Measles (morbilli in Latin) used to be a very common infectious disease of childhood. Although its symptoms are usually related to skin, there occurred frequently many complications and the illness could be even fatal. Today, the measles have been practically eradicated in developed countries thanks to vaccination.


The disease is caused by a virus that is relatively easy transmitted by respiratory secretions. The source of infection is another infected person.


Virus spreads into the mucosa of the upper respiratory tract, which takes several days. Vague flu-like symptoms develop such as fever, cough and fatigue. Later, the measles rash occurs. It is a reddish rash that starts in the head and neck and gradually progresses through the neck and torso to the lower limbs. Small spots appear in the oral mucosa looking like semolina. The rash and the flu-like symptoms disappear within 1-2 weeks.


The classic medical textbooks describe the affected child’s face as “measles face” or “face of an unhappy child”. It is an unhappy-looking tearful face with rash.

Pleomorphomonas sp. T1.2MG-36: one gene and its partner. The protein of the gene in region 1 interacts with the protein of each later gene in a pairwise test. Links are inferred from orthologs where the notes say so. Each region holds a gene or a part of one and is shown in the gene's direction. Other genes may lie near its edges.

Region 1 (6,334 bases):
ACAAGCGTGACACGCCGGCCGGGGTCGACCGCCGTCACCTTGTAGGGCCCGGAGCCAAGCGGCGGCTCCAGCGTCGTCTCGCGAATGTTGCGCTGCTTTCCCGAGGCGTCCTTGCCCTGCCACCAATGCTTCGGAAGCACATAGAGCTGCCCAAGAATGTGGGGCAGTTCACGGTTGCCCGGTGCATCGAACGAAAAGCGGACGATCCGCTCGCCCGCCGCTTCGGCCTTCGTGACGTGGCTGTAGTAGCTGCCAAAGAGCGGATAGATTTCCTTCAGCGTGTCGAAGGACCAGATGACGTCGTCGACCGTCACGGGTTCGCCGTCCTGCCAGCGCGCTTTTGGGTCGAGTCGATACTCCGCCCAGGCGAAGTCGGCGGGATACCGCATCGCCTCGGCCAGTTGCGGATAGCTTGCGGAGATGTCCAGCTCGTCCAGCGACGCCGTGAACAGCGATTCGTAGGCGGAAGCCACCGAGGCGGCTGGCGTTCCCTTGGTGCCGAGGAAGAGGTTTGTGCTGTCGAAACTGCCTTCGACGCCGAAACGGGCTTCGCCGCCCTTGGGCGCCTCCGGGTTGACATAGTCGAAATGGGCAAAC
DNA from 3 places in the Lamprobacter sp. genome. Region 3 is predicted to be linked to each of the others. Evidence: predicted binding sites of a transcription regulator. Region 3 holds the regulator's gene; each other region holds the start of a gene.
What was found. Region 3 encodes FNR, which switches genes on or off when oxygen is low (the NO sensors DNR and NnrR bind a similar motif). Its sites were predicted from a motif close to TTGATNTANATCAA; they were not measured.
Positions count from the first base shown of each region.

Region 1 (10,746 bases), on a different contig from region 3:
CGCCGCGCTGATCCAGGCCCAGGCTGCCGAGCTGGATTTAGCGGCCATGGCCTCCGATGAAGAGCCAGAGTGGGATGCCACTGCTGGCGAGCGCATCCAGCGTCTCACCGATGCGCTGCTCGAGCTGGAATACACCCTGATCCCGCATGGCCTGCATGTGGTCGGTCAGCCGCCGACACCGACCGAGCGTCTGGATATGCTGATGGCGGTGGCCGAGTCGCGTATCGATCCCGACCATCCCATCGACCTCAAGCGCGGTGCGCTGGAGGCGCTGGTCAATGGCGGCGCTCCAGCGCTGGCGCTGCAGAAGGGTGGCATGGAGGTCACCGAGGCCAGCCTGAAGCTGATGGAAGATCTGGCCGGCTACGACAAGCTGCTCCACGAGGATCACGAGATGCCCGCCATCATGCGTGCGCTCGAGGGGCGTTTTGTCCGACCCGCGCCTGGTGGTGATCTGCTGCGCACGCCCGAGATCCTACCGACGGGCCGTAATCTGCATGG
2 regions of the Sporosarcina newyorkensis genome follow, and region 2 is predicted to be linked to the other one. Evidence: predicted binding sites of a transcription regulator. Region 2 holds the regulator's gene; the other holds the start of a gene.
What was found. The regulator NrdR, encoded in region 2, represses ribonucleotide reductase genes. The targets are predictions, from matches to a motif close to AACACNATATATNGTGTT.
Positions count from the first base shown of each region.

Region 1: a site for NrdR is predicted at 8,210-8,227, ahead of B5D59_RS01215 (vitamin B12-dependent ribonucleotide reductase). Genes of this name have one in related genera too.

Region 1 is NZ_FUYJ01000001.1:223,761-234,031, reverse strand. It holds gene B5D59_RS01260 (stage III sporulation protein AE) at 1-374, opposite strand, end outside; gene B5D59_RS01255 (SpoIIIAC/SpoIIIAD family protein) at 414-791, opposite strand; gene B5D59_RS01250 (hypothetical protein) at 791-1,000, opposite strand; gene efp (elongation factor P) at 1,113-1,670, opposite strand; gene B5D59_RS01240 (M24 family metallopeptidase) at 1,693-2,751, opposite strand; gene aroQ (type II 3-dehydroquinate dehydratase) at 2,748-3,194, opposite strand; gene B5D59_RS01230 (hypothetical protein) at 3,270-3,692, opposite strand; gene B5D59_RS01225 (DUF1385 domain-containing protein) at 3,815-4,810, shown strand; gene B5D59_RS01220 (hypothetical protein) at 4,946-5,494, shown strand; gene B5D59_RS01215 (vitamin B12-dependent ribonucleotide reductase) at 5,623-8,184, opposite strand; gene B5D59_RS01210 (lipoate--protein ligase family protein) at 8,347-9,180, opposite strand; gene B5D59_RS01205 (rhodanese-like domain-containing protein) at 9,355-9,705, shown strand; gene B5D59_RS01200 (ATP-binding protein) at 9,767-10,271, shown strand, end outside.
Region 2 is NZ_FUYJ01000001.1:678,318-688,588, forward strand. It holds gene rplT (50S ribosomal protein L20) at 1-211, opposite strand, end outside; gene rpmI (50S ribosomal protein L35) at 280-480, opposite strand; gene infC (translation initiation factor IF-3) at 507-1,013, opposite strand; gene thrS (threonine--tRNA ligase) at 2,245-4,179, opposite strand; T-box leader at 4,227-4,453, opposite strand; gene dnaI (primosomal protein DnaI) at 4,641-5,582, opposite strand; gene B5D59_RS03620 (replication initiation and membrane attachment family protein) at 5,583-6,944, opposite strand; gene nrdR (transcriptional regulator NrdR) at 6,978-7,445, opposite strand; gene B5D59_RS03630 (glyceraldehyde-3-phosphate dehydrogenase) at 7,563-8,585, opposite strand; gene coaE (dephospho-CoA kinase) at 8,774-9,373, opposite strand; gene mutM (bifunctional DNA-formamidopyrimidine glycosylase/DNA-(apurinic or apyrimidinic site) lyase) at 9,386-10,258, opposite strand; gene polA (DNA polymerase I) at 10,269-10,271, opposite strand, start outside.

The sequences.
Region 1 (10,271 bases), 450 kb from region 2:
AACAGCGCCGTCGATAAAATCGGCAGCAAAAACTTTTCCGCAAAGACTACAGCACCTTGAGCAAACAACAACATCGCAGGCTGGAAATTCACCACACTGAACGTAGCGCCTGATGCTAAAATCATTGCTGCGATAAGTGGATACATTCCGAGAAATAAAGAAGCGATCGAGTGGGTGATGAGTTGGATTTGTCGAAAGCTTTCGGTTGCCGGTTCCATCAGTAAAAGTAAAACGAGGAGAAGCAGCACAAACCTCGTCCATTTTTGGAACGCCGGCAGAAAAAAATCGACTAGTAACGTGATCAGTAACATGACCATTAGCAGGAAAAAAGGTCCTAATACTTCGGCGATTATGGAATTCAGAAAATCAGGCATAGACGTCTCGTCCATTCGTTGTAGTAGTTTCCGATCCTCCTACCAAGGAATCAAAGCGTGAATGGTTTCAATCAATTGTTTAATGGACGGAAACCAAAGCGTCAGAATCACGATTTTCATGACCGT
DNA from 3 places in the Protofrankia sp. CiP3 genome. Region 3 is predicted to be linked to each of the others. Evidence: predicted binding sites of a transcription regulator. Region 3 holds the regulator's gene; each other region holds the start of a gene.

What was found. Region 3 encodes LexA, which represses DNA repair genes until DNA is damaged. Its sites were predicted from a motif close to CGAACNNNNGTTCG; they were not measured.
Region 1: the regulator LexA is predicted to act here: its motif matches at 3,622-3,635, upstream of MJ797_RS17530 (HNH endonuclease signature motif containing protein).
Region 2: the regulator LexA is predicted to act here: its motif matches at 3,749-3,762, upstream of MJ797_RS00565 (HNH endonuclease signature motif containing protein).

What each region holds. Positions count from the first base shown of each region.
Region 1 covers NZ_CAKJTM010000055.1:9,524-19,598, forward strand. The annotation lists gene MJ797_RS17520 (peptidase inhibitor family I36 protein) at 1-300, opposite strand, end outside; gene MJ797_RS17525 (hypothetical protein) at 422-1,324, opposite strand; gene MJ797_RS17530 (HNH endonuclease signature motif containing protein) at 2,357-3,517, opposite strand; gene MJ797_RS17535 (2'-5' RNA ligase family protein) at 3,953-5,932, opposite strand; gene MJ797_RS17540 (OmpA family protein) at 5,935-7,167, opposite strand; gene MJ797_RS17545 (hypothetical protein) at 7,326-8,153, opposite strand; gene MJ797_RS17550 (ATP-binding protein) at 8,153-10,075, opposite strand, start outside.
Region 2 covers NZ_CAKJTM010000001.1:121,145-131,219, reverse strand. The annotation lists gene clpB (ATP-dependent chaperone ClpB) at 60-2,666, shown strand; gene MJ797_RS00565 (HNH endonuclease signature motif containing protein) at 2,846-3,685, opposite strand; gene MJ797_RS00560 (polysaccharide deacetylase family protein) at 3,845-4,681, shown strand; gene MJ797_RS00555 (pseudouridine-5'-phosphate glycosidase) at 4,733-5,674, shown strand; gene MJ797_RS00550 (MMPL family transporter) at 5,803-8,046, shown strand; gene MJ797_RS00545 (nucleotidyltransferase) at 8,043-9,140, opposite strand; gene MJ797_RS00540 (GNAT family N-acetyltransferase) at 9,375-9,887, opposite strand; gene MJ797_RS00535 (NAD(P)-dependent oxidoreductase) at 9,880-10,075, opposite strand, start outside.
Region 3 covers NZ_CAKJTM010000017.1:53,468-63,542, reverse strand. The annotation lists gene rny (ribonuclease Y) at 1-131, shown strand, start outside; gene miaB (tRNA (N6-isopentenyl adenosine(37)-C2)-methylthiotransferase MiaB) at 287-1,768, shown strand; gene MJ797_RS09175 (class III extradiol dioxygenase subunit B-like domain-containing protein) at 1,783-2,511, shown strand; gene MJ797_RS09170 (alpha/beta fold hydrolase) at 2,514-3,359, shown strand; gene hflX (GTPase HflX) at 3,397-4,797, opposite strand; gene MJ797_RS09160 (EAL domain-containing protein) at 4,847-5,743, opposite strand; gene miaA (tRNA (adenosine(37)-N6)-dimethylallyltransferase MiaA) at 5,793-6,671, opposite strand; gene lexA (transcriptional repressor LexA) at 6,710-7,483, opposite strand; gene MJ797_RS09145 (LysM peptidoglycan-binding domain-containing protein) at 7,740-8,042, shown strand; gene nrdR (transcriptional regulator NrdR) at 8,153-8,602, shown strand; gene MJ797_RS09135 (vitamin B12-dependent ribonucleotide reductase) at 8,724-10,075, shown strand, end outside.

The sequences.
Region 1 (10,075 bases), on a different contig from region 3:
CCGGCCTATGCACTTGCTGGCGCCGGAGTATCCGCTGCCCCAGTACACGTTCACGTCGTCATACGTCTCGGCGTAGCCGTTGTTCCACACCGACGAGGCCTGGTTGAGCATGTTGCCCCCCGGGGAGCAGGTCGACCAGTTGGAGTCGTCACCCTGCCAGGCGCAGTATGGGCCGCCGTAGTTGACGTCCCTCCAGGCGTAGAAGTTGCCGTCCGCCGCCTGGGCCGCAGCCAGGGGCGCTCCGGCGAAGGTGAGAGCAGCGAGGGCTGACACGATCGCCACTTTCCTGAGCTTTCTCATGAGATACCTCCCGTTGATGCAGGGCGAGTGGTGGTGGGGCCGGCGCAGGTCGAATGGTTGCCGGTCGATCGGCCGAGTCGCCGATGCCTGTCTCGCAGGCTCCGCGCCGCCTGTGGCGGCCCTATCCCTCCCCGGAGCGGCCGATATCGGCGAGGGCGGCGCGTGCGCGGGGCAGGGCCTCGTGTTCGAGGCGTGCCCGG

Children suffering from immune disorders and under-nourished children may not be strong enough to cope with the infection and the illness may have a much more serious form. Impetiginization (i.e. secondary bacterial infection of the viral rash) is a feared complication. The skin rash turns into suppurative infection that can easily transform into life-threatening sepsis.


Note: Of course, measles is not strictly a child disease. It can affect even adults and it is especially dangerous to pregnant women.


In addition to the above-mentioned disease symptoms, the diagnosis can be confirmed serologically by finding the serum antibodies against the measles virus.


The best mean of protection against the measles is vaccination. Countries with high-quality vaccination program have practically no problems with measles epidemics.


The disease can not be treated; it is only possible to support the patient to cope with the infection. Bed rest with adequate fluid intake is advisable. The fever is treated with classic anti-inflammatory drugs (with strict exception of acetylsalicylic acid in children due to fear of Reye's syndrome). Antibiotics are totally ineffective against the virus, but they may be used in case of secondary bacterial infection.


Jiri Stefanek, MD  Author of texts: Jiri Stefanek, MD
 Sources: basic text sources